John, the Republicans’ plan comes at a particularly critical juncture for the Democrats. They must do two things: convince voters to trust government to assume vast new powers and that there is no viable alternative model of reform.
Republican lawmakers and grassroots activists over the summer concentrated primarily on the first issue, explaining the big government power grab that was underway. Call it the “death panels” or “rationing,” but the prospect that government would intrude into the patient-doctor relationship got the public’s attention. Highlighting concerns that the deficit will balloon and that the bevy of new taxes will strangle the recovery in its crib, conservatives have been gathering plenty of ammunition to energize voters and to give lawmakers pause about voting for this type of plan.
But the urge to do “something” is great. Democrats have convinced themselves it was the lack of any plan, not the content of HillaryCare, that sunk them in 1994. And nervous Republicans want to avoid the “obstructionist” tag. (Sometimes obstructionism is a noble thing that is richly rewarded, but politicians are nervous types.)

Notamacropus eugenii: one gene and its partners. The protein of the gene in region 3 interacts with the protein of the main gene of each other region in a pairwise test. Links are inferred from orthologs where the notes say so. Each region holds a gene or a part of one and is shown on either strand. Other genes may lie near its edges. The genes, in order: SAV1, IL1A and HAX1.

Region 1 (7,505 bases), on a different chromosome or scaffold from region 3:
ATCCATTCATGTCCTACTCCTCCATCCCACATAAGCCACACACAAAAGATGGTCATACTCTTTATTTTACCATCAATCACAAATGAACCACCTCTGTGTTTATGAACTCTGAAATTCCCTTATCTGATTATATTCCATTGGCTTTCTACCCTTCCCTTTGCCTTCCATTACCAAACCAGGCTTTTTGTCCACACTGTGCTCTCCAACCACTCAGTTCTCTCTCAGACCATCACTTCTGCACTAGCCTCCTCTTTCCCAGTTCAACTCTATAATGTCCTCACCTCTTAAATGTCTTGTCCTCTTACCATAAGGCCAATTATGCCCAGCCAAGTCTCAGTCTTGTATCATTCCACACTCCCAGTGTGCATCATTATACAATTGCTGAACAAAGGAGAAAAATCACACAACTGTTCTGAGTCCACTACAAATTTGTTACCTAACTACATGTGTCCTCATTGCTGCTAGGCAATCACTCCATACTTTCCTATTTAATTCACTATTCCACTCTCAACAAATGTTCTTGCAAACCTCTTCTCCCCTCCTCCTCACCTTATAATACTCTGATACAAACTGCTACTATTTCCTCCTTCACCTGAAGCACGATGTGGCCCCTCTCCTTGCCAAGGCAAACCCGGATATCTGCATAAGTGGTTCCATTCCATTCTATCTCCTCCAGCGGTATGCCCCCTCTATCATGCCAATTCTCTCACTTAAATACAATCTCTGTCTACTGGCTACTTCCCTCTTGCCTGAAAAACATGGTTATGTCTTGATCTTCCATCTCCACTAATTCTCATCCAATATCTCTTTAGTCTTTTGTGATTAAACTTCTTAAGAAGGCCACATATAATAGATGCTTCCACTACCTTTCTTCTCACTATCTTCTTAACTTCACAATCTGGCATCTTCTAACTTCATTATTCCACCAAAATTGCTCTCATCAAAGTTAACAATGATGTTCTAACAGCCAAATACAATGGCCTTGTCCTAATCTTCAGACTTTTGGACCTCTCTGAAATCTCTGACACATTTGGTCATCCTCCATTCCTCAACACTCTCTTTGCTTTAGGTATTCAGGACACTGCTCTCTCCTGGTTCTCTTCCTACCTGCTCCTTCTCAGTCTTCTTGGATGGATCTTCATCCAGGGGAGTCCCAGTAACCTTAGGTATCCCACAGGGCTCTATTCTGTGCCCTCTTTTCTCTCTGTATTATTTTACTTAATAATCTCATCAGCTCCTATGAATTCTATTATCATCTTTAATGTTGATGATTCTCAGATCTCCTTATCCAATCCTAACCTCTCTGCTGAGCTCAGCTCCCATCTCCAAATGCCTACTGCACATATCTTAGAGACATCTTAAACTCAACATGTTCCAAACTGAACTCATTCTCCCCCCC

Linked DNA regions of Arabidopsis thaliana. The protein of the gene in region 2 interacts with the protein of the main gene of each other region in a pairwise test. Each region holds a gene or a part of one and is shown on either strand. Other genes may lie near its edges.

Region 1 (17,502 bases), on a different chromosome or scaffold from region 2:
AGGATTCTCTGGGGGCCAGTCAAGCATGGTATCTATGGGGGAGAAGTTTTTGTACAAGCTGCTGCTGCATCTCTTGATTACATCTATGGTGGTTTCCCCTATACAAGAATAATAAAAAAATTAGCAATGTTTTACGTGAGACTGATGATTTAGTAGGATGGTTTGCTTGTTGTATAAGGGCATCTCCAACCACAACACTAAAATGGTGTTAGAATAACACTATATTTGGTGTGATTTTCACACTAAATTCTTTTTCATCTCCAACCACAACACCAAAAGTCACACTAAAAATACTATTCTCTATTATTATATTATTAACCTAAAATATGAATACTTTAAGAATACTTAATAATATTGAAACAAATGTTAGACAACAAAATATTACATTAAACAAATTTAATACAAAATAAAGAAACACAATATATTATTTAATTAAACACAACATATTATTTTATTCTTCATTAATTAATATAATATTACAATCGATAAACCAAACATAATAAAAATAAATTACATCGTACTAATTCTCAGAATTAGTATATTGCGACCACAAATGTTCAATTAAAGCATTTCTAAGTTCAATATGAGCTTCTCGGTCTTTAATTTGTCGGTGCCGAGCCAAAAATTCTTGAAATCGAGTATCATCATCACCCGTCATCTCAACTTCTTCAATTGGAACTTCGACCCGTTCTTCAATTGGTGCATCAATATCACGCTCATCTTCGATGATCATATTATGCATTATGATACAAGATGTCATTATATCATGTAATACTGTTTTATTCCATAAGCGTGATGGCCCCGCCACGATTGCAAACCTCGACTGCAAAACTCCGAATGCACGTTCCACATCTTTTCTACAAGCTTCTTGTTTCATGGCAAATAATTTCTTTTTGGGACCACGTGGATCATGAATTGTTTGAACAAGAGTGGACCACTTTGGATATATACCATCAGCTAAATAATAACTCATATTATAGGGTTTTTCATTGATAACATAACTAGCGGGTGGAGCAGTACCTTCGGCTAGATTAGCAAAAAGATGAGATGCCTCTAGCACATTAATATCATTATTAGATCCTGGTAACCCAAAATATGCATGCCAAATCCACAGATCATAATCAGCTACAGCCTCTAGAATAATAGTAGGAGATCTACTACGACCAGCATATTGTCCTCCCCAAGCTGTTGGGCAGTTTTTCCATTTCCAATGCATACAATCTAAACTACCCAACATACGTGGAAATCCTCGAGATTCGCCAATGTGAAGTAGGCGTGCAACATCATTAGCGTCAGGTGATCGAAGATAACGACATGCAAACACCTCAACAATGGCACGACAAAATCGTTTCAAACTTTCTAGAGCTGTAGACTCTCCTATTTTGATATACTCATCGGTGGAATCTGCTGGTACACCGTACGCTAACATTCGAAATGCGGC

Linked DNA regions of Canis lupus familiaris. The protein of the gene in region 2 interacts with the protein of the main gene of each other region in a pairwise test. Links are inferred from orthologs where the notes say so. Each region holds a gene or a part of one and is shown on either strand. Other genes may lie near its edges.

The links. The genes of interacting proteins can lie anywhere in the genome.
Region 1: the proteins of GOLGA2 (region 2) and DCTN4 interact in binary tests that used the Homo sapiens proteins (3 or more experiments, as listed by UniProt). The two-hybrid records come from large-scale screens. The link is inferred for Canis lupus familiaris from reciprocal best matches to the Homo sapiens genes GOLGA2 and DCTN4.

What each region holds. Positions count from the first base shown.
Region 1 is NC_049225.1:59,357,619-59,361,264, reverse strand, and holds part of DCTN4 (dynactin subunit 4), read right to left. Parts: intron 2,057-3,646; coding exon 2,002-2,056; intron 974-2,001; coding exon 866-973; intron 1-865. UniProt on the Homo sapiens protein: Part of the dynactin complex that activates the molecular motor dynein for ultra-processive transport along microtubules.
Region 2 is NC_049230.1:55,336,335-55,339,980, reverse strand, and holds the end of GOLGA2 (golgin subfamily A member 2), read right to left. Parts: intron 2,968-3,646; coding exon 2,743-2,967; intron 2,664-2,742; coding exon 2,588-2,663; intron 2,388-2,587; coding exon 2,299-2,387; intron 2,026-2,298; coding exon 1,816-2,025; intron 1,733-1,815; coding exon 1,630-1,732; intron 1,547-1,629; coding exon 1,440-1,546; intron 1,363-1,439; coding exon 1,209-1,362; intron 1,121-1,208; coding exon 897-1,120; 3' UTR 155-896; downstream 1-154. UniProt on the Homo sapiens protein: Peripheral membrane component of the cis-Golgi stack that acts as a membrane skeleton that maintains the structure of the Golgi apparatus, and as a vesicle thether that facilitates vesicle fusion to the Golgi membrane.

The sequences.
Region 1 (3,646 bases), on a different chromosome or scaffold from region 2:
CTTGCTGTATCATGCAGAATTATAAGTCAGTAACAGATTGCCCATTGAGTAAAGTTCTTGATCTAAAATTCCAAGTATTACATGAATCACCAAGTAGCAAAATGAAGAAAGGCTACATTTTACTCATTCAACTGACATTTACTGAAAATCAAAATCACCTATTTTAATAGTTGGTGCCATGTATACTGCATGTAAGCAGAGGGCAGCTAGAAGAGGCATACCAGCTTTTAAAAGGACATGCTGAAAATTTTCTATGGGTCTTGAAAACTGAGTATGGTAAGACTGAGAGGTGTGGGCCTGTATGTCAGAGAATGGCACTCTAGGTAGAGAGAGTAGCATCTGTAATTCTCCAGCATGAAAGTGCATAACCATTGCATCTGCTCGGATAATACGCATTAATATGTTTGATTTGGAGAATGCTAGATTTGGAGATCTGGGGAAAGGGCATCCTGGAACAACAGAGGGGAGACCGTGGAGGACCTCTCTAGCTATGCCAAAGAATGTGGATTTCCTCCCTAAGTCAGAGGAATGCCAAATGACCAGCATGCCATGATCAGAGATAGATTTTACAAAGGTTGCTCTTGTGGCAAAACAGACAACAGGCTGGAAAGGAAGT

It is therefore tactically smart to produce a concise list that both highlights the bad things in PelosiCare and that gives Republicans an alternative, one that might eventually be the Plan B if the Democrats’ efforts crater. The contrasts are great. Republicans want tort reform; Democrats want to repeal it. Democrats want a public option to supplant the private insurance market; Republicans want to help expand the private insurance market.
Congressmen and senators will have a choice between these starkly different models. And the Democrats will have a hard time convincing voters there is no other possible avenue for reform. Oh yes there is.